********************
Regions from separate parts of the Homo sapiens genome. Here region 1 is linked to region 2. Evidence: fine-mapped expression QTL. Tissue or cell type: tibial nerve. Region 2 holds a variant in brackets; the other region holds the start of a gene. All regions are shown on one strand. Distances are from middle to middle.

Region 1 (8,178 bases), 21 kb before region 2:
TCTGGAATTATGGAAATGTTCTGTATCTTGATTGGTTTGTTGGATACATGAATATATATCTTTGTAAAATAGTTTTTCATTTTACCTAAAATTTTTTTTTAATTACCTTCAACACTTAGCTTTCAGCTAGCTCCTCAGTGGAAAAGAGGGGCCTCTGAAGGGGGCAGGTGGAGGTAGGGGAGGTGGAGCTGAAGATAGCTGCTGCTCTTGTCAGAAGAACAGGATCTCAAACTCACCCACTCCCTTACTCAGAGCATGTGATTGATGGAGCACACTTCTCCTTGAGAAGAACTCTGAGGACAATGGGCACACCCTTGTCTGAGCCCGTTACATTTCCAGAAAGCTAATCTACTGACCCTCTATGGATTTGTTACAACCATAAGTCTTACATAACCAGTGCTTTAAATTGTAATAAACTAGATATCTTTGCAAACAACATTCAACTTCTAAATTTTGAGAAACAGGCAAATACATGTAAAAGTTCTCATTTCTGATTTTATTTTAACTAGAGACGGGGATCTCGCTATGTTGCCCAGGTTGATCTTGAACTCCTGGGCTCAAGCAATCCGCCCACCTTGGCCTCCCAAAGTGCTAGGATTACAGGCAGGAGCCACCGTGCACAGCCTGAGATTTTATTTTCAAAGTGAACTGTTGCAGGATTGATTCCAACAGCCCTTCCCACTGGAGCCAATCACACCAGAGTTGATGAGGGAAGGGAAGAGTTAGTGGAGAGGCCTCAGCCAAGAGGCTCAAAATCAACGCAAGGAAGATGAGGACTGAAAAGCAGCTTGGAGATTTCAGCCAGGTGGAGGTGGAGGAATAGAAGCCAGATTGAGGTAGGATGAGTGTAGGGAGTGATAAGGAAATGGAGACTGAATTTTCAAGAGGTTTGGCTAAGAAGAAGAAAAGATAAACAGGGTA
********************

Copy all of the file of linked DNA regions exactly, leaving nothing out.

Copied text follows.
Regions from separate parts of the Homo sapiens genome. Here region 1 is linked to region 2. Evidence: fine-mapped expression QTL. Tissue or cell type: tibial nerve. Region 2 holds a variant in brackets; the other region holds the start of a gene. All regions are shown on one strand. Distances are from middle to middle.

Region 1 (8,178 bases), 21 kb before region 2:
TCTGGAATTATGGAAATGTTCTGTATCTTGATTGGTTTGTTGGATACATGAATATATATCTTTGTAAAATAGTTTTTCATTTTACCTAAAATTTTTTTTTAATTACCTTCAACACTTAGCTTTCAGCTAGCTCCTCAGTGGAAAAGAGGGGCCTCTGAAGGGGGCAGGTGGAGGTAGGGGAGGTGGAGCTGAAGATAGCTGCTGCTCTTGTCAGAAGAACAGGATCTCAAACTCACCCACTCCCTTACTCAGAGCATGTGATTGATGGAGCACACTTCTCCTTGAGAAGAACTCTGAGGACAATGGGCACACCCTTGTCTGAGCCCGTTACATTTCCAGAAAGCTAATCTACTGACCCTCTATGGATTTGTTACAACCATAAGTCTTACATAACCAGTGCTTTAAATTGTAATAAACTAGATATCTTTGCAAACAACATTCAACTTCTAAATTTTGAGAAACAGGCAAATACATGTAAAAGTTCTCATTTCTGATTTTATTTTAACTAGAGACGGGGATCTCGCTATGTTGCCCAGGTTGATCTTGAACTCCTGGGCTCAAGCAATCCGCCCACCTTGGCCTCCCAAAGTGCTAGGATTACAGGCAGGAGCCACCGTGCACAGCCTGAGATTTTATTTTCAAAGTGAACTGTTGCAGGATTGATTCCAACAGCCCTTCCCACTGGAGCCAATCACACCAGAGTTGATGAGGGAAGGGAAGAGTTAGTGGAGAGGCCTCAGCCAAGAGGCTCAAAATCAACGCAAGGAAGATGAGGACTGAAAAGCAGCTTGGAGATTTCAGCCAGGTGGAGGTGGAGGAATAGAAGCCAGATTGAGGTAGGATGAGTGTAGGGAGTGATAAGGAAATGGAGACTGAATTTTCAAGAGGTTTGGCTAAGAAGAAGAAAAGATAAACAGGGTA